Friday, June 19, 2015

Year B - Proper 13, 18th Sunday in Ordinary Time, 10th Sunday after Pentecost (August 2, 2015)

The RCL calls for reading about David’s sin with Bathsheba on one week and Nathan’s story of God’s judgment on the following week – this week.  Rather than divide the story, I (and others) suggest reading and exploring both of them on the same Sunday.  This year if you do that on the last Sunday of July, you can then combine that week’s gospel story about Jesus feeding the crowd with this week’s conversation about its meaning for the first Sunday in August.  Since this is a Communion Sunday in many congregations, there are lots of ways to tie the stories to the sacrament.  I am posting the suggestions for both sets of texts on both Sundays.  Hence many suggestions from last week appear again this week – repetitive but perhaps helpful for finding what you want when you want it.

The Texts

2 Samuel 11:1-15 (and maybe 11:26-12:13a)

If you combine today’s story of David’s sin with next week’s story of God’s judgment, the story gets a little long.  To keep interest have it read dramatically by a David reader and a Nathan reader as follows:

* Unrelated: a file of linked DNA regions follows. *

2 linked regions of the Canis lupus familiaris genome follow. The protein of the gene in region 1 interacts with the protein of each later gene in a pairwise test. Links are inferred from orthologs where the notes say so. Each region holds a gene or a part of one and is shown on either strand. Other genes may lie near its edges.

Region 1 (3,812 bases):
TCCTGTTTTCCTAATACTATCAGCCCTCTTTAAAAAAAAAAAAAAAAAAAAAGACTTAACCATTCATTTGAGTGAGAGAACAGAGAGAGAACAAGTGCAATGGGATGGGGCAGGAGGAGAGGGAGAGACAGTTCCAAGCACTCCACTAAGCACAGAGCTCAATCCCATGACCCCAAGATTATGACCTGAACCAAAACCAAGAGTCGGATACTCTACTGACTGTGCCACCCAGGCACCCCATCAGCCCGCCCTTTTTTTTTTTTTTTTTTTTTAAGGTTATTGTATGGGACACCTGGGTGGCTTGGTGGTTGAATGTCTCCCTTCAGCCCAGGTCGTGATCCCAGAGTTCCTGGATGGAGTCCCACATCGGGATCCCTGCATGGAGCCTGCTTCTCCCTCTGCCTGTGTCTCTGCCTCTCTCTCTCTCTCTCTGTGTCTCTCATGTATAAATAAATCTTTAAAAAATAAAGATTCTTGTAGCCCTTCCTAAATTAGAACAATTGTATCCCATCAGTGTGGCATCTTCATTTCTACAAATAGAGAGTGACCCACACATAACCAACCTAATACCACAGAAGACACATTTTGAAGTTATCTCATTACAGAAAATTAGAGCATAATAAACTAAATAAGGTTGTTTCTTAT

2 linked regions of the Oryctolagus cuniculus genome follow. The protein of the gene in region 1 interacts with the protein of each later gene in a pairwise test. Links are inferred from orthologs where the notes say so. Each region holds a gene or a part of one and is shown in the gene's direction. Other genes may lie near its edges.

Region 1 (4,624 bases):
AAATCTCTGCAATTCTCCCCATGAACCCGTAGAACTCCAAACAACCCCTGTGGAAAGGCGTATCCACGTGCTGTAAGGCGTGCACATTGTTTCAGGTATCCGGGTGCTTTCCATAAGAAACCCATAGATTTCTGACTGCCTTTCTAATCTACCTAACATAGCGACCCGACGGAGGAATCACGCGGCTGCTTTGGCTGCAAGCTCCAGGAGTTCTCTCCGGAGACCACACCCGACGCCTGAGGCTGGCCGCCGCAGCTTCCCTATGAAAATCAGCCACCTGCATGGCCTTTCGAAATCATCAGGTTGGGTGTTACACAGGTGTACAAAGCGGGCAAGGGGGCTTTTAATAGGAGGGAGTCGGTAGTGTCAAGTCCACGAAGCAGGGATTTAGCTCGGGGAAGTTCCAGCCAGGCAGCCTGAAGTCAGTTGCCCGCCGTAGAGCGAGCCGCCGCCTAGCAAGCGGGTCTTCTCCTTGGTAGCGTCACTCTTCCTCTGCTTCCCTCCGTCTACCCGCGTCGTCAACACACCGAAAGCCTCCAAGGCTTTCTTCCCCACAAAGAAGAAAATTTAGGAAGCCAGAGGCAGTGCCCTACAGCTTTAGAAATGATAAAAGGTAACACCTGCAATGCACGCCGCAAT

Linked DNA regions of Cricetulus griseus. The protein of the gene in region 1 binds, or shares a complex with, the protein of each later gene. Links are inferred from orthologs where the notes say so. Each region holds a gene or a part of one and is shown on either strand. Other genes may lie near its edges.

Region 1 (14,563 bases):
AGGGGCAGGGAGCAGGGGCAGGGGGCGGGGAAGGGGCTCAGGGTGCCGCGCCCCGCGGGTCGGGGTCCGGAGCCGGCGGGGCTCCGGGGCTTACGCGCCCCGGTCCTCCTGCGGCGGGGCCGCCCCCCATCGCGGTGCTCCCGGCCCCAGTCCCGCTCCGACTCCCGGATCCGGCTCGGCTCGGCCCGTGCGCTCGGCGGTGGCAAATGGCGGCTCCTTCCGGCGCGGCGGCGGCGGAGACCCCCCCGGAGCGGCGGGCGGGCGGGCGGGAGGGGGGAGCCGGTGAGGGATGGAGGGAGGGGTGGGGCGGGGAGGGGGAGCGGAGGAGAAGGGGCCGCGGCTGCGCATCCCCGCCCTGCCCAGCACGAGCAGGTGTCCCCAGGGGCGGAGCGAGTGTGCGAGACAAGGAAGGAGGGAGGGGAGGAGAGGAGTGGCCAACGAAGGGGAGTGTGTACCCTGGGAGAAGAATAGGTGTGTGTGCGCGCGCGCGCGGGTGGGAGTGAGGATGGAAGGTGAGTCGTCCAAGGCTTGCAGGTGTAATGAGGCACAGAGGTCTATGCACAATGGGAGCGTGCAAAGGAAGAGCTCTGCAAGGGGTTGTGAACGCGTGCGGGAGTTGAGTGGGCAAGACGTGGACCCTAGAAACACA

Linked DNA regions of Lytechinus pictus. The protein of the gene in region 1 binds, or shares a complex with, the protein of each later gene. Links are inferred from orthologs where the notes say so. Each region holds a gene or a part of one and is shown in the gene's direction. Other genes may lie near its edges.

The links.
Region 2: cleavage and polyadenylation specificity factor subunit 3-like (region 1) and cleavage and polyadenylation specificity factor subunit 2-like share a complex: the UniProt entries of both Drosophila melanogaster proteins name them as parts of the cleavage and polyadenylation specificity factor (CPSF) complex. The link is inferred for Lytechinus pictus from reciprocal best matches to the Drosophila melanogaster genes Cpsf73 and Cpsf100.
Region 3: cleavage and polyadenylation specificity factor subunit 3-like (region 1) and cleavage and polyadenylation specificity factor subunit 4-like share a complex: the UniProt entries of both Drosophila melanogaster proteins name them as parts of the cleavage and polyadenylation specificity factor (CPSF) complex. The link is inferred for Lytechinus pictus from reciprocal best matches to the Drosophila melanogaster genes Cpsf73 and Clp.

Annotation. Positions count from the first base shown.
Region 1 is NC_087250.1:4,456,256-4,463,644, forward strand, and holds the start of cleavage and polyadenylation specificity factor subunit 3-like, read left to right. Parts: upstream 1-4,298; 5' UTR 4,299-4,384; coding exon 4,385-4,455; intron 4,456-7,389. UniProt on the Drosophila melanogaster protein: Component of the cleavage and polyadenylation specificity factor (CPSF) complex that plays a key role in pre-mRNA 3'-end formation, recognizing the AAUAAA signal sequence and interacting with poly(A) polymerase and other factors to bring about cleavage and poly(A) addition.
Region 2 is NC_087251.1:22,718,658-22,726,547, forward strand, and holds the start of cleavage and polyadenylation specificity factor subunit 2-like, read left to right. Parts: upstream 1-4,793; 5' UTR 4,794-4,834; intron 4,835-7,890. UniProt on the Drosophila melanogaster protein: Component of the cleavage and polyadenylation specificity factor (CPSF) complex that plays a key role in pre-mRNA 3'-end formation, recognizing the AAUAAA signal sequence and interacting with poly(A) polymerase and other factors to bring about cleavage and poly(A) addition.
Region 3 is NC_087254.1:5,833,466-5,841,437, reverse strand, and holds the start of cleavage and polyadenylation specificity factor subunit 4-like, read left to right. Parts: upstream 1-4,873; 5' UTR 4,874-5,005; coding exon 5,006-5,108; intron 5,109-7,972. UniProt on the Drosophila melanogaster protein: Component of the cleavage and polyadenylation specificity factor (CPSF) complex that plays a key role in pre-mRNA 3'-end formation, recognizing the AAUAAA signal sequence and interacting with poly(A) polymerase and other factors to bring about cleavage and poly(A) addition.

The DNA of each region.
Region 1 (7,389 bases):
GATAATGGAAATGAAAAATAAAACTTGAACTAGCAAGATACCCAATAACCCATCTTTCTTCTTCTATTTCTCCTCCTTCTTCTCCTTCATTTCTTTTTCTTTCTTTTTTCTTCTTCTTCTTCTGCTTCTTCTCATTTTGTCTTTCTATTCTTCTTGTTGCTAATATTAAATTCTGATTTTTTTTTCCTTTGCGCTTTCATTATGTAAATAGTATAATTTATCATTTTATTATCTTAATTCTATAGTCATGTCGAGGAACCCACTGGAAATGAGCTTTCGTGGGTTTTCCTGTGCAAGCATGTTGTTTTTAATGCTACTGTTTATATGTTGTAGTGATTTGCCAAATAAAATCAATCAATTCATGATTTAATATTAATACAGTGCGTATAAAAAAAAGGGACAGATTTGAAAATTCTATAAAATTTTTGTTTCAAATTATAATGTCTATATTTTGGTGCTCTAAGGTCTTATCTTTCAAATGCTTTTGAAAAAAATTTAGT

David               2 Samuel 11:1-15
Nathan                             11:26 – 12:4
David                               12:5-6
Nathan                             12:7-10  (I’d omit vss 11-12)
David                               12:13a

This story is heard very differently by people of different ages and sexes.  For children, David’s sin is not adultery, but stealing a man’s wife, then having him killed to cover up his theft.  It’s a matter of breaking the rules.  Young children assume that rules are made by the biggest, most powerful person in the room and are non-negotiable.  To them this story says that even great King David should have followed the rules.  No one is above Gods’ rules.  As children grow through elementary school, they realize that many rules are indeed negotiable.  Almost every group they are part of makes or clarifies its rules.  They empathize with David’s wish to choose the rules he did or did not follow.  In their own ways they follow his logic to get what they want.